Embracing Uncertainty

Life is uncertain: we can never be 100% sure what is going to happen. Some people are OK with this and find it easy to embrace new experiences. Other people struggle with uncertainty: it is almost as if they have a phobia of it, and they often do things like worry or plan in attempts to reduce uncertainty.

Embracing uncertainty can allow you to enjoy more of life, and to respond more flexibly to challenges that come your way. One way of doing this is to gradually introduce uncertain events into your life. Try to embrace uncertainty by experimenting with some of the tasks below:

  • Walk a different route.
  • Order something new from the menu in a restaurant.
  • Try a new class.
  • Go somewhere you have never been.
  • See a film at the cinema without reading reviews.
  • Have a different lunch every day.
  • Read a different newspaper, or something by a new author.
  • Talk to someone you don’t know (ask a question, pay them a compliment).
  • Wear something ‘new’ for you (e.g. style, brand).
  • Do an activity that you have avoided so far.
  • Talk about things that are more ‘risky’ for you (e.g. politics, yourself, opinions).
  • Listen to music that you wouldn’t normally listen to.
  • Sit in a different place than you normally do.
  • Delegate tasks to others.
  • Sleep on a different side of the bed.
  • Try a different brand of toothpaste.
  • Adopt the mindset that it is good for you to take small risks and challenge yourself.
  • Make ‘trying new things’ a regular part of your life.
  • You’re trying to build a ‘tolerance of uncertainty muscle’ so you will need to practice regularly.

Maintain a curious and open approach by focusing on the outcome of your experiments, not on the emotional experience, but something like What did you learn? What did you experience that was new and exciting? What did that experiment do for your confidence?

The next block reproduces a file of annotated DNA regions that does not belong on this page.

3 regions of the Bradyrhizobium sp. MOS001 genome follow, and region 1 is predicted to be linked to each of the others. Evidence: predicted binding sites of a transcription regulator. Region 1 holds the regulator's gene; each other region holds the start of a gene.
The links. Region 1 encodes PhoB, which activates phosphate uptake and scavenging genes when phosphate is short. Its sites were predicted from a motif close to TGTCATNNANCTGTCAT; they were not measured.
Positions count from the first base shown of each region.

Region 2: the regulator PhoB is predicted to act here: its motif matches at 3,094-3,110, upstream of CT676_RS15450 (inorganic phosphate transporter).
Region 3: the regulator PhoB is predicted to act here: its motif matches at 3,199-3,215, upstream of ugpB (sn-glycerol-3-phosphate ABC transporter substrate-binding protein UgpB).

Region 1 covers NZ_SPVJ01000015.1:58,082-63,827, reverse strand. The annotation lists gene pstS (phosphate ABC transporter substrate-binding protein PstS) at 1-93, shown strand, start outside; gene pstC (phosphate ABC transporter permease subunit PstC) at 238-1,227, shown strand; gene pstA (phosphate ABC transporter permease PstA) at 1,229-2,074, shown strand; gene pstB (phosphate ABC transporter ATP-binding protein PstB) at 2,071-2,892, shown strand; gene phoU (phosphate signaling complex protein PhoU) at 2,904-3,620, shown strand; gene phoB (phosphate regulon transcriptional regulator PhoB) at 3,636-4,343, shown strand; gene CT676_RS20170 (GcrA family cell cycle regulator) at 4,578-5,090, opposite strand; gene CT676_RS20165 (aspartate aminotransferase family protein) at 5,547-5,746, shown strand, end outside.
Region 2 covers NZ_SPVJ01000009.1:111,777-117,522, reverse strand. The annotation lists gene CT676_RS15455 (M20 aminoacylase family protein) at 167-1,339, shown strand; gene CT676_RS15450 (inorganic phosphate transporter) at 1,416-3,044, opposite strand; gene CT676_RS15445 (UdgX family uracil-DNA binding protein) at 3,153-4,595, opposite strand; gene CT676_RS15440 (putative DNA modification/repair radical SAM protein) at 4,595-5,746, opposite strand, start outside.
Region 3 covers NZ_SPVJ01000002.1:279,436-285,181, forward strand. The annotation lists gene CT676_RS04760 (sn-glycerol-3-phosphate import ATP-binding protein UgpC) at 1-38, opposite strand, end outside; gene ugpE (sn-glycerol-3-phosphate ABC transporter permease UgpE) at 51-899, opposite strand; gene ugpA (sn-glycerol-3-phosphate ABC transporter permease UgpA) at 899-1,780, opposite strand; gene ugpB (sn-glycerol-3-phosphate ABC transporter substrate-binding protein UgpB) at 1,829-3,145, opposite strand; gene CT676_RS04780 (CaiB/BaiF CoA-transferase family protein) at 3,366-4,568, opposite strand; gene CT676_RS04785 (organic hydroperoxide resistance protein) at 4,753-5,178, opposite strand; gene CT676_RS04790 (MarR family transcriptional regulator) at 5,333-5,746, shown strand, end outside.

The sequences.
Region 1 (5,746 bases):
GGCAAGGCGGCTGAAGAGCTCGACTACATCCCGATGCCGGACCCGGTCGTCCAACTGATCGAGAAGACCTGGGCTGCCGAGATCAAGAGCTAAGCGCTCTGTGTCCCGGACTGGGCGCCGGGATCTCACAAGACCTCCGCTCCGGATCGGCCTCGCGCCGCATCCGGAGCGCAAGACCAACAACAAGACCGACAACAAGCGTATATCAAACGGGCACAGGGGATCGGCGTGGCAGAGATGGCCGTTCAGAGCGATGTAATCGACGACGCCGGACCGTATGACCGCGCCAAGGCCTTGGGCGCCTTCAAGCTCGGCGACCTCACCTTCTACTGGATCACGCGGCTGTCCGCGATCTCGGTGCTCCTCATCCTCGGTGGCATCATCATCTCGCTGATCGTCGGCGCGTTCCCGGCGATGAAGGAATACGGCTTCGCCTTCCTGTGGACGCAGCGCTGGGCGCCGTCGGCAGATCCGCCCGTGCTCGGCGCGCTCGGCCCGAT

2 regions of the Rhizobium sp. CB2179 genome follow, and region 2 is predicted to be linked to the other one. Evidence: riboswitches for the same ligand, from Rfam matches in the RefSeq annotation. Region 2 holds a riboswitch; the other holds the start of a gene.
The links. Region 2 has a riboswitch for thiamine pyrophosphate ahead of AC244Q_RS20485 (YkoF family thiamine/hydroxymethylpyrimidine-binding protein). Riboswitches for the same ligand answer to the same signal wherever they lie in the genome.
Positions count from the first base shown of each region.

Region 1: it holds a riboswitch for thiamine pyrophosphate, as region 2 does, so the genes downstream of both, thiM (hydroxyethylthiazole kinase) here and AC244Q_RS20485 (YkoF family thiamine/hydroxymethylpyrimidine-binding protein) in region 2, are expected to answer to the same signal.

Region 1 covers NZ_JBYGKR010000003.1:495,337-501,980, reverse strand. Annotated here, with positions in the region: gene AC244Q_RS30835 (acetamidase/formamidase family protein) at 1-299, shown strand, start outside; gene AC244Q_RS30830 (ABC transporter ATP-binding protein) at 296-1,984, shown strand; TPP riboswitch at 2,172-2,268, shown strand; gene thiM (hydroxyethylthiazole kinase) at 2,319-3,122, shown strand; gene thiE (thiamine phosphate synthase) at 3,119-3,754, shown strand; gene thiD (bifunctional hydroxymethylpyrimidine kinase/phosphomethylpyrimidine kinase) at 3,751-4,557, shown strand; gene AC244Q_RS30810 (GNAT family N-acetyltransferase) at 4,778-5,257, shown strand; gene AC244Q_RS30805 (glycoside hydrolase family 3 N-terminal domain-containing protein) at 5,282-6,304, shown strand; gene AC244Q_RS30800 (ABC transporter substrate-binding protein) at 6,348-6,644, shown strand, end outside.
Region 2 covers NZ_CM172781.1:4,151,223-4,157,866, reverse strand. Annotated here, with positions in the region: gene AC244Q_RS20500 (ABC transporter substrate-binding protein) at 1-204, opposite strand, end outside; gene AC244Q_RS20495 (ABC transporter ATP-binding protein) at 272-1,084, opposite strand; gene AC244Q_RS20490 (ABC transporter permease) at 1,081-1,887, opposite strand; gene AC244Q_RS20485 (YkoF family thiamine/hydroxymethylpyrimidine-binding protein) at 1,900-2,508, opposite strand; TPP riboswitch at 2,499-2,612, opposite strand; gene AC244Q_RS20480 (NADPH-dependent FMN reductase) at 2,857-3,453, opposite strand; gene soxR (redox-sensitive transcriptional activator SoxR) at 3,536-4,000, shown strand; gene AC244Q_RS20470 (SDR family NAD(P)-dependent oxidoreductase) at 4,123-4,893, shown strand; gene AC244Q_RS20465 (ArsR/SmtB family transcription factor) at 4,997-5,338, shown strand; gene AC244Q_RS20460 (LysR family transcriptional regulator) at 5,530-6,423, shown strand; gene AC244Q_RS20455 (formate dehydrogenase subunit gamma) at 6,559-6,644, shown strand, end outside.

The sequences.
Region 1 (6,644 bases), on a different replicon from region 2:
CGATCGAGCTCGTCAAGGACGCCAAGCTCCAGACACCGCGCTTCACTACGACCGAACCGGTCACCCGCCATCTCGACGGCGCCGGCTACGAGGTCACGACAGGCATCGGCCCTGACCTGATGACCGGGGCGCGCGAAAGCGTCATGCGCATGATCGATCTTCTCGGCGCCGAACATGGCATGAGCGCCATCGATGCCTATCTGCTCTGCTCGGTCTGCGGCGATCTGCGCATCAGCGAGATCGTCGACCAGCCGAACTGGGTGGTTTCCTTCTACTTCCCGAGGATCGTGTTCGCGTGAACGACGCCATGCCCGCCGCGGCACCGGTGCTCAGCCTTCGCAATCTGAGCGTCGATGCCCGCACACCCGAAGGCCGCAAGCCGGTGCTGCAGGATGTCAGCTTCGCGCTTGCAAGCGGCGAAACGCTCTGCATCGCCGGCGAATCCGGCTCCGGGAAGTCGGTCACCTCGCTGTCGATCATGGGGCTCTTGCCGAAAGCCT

The person who risks nothing, does nothing, has nothing, is nothing, and becomes nothing.

Reference : https://www.psychologytools.com/resource/embracing-uncertainty/

28 Comments Add yours

  1. “Talk to someone you don’t know (ask a question, pay them a compliment)”.

    We have been in danger of losing the art of conversation. Maybe we’ve been given a second chance.

    Liked by 1 person

    1. Garima says:

      Yes listen more than speak. That has been a learning.

      Like

  2. True! It is inevitable so better to adapt than crib. 🙂 I have done 8 things out of the list. 😀 The toothpaste point is bang on, I change it every tube, cannot stay with the same taste for long… 😀

    Liked by 1 person

    1. Garima says:

      Hahahhah way to go!! There’s no doubt about it, uncertainty can be uncomfortable. We human beings are wired to want to control our environment. We enjoy the stability that comes from having continuity between our past and future, a future that is familiar, stable and predictable. We like to feel that we are masters of our own ship, in control of our fate, and so it’s entirely natural to find ourselves feeling a little out of sorts when our future becomes an unknown quantity.

      Liked by 1 person

      1. It wouldn’t be wrong to say that I enjoy reading your comments as well! 😇

        Liked by 1 person

      2. Garima says:

        Hahahha Thank you.

        Liked by 1 person

  3. Aidan says:

    I wish I could show my mum this. She has a “control” problem… to the point where our family has just decided to be calm and let it pass over. I think it gets better if we just stay out of the way and let her do her thing. She’s got better in the past year, but some things can still bug her… like road trips.

    Liked by 1 person

    1. Garima says:

      Hi Aidan, many people fear uncertainty. Fear of an uncertain future: it can stop us from doing great things, and it can keep us holding onto things that are hurting us. For example: you might be holding onto clutter for reasons of comfort and security, even if the clutter gives you anxiety and costs a lot of money.

      Liked by 1 person

  4. This has worked very well for me so far.

    Liked by 1 person

    1. Garima says:

      Life is full of uncertainty, we just have to learn to live with it. That’s because uncertainty, a long-known cause of anxiety, makes it difficult to prepare for events or to control them. People vary in their desire to minimise uncertainty.

      Liked by 1 person

  5. 😊 I must admit at first I find it shocking to embrace change when something new finds me. I use shocking because I know I need to do better at embracing uncertainty and that it is my mind wanting to disagree with the ordeal. Lol. I do find it to be very rewarding when I slow down and embrace the movement. Thanks again!